The Corrupt Bargain

One of my recent blog entries was about how the authors of Bloody Bloody Andrew Jackson used obscene and vulgar language to create a theatrical parallel to the lawlessness and chaos of those times in our early history. But the show uses another parallel to the wild, untamed world of the frontier -- the show itself.

Just as the show matures along with Jackson and our young nation, it also fully embodies a rejection of rules and conventions that parallels a similar rejection of the rules of New England by Jackson and the frontiersmen. Stephen Sondheim famously believes that Content Dictates Form, that the story dictates the kind of storytelling. In almost every way, this show's creators, Alex Timbers and Michael Friedman, have created a show that is its story.

Bloody Bloody Andrew Jackson careens from style to style, from serious to wacky to darkly ironic, from introspection to ironic detachment, from the Marx Brothers to Brecht. It keeps us off balance. There are no conventional signposts to grab onto here. And that's part of the point.

One great example of this is the scene-song "The Corrupt Bargain." We get to Jackson's first real defeat and the show stops the story cold to explain the politics of what just happened. Brecht would love it. So would Sondheim. This song purposefully breaks every rule of musical theatre. It describes action instead of showing it. It offers commentary, but it's unreliable commentary. It's literally embodies the absurdity of the politics it describes in its mindless, comically pointless dance breaks. The song uses both direct narration to the audience and dialogue, but there's something wrong with these narrators, and as this reveals itself over the course of the song, it once again throws us off course. We can't trust the narrators?

Who is the narrator in this show, by the way? It starts out being the Storyteller, but once she's removed from the story, the bandleader takes over. But sometimes the actors narrate. There's no consistent voice to the story's narration and once again, that's a conscious choice. There is no objectivity in American politics, TImbers and Friedman are telling us. Everyone has a different perspective and that colors what they see and how they talk about it. And this lack of a consistent narrative voice is also subtextually a commentary on storytelling itself, on bias, on narrative agenda, and on our current struggle to talk about our world in a time when the two opposing sides of American society (liberal and conservative) can't even agree on what is objectively true and what is not.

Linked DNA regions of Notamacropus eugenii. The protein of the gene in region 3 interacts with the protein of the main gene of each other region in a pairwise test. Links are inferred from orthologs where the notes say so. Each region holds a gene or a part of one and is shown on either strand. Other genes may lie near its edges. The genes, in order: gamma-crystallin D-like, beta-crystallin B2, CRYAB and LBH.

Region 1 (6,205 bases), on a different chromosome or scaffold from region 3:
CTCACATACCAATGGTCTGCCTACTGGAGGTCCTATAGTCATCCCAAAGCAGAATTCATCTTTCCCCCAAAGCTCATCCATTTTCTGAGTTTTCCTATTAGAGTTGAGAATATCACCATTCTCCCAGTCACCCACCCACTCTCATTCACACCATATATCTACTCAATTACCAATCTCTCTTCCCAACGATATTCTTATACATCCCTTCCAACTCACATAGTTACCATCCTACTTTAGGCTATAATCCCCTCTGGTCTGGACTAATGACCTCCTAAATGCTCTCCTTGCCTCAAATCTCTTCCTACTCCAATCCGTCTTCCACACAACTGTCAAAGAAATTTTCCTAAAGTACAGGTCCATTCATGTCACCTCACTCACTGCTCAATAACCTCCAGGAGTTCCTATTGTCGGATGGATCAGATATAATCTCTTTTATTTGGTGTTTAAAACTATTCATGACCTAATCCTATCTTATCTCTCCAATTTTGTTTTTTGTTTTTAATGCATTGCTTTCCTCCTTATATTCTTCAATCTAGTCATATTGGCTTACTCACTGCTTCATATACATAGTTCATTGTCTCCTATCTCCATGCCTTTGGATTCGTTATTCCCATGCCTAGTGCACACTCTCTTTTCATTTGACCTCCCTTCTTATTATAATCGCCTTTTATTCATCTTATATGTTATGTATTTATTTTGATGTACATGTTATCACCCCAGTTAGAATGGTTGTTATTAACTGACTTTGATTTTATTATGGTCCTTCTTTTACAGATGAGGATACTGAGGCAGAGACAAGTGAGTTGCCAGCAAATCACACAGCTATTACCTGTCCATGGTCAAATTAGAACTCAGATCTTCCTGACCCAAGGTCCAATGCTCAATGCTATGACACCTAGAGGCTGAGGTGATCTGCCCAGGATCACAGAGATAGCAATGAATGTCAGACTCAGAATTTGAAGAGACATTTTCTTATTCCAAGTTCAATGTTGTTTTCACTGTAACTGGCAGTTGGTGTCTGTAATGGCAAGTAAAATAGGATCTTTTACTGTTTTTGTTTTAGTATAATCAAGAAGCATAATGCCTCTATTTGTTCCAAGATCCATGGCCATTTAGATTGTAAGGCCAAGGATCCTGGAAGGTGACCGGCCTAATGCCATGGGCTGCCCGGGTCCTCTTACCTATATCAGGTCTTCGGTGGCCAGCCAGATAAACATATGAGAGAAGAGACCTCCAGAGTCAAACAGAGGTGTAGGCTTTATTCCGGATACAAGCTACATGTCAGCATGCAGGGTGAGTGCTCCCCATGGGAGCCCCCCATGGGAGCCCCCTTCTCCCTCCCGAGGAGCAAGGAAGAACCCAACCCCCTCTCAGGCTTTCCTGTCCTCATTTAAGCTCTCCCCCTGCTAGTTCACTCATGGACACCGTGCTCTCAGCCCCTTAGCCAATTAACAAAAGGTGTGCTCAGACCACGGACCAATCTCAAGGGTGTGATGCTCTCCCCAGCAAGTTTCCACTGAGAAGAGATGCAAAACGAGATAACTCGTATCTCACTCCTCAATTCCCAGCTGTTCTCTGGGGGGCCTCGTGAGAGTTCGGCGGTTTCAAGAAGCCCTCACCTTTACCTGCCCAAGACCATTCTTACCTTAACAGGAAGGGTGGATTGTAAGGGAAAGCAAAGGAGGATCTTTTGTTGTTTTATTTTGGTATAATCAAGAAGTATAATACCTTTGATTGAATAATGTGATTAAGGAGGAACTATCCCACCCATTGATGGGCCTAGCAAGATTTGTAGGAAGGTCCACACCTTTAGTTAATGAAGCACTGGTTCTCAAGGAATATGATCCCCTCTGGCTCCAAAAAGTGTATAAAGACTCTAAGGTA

Bloody Bloody Andrew Jackson fully and consciously embodies this moment when facts have become a matter of opinion, and the show plays around (a lot!) with how that affects the retelling of history.

And even within this one song, whose voice do these girls represent? They're not The People here, and they're not on Jackson's side or his opponents' side. But they're also not omniscient or objective like conventional narrators. On top of that, they're both shallow and bad historians. Every time the girls seem to be invoking the perspective of an historical figure for a little extra insight, they also short-circuit that reference at the same time. For example...
Alexis De Tocqueville says something in French
That none of us can translate...
. . .
James Madison said something prescient about this
But he was kind of a dick...
. . .
I'm sure Michel Foucault would have an opinion
But he hasn't been born yet...

You get the idea.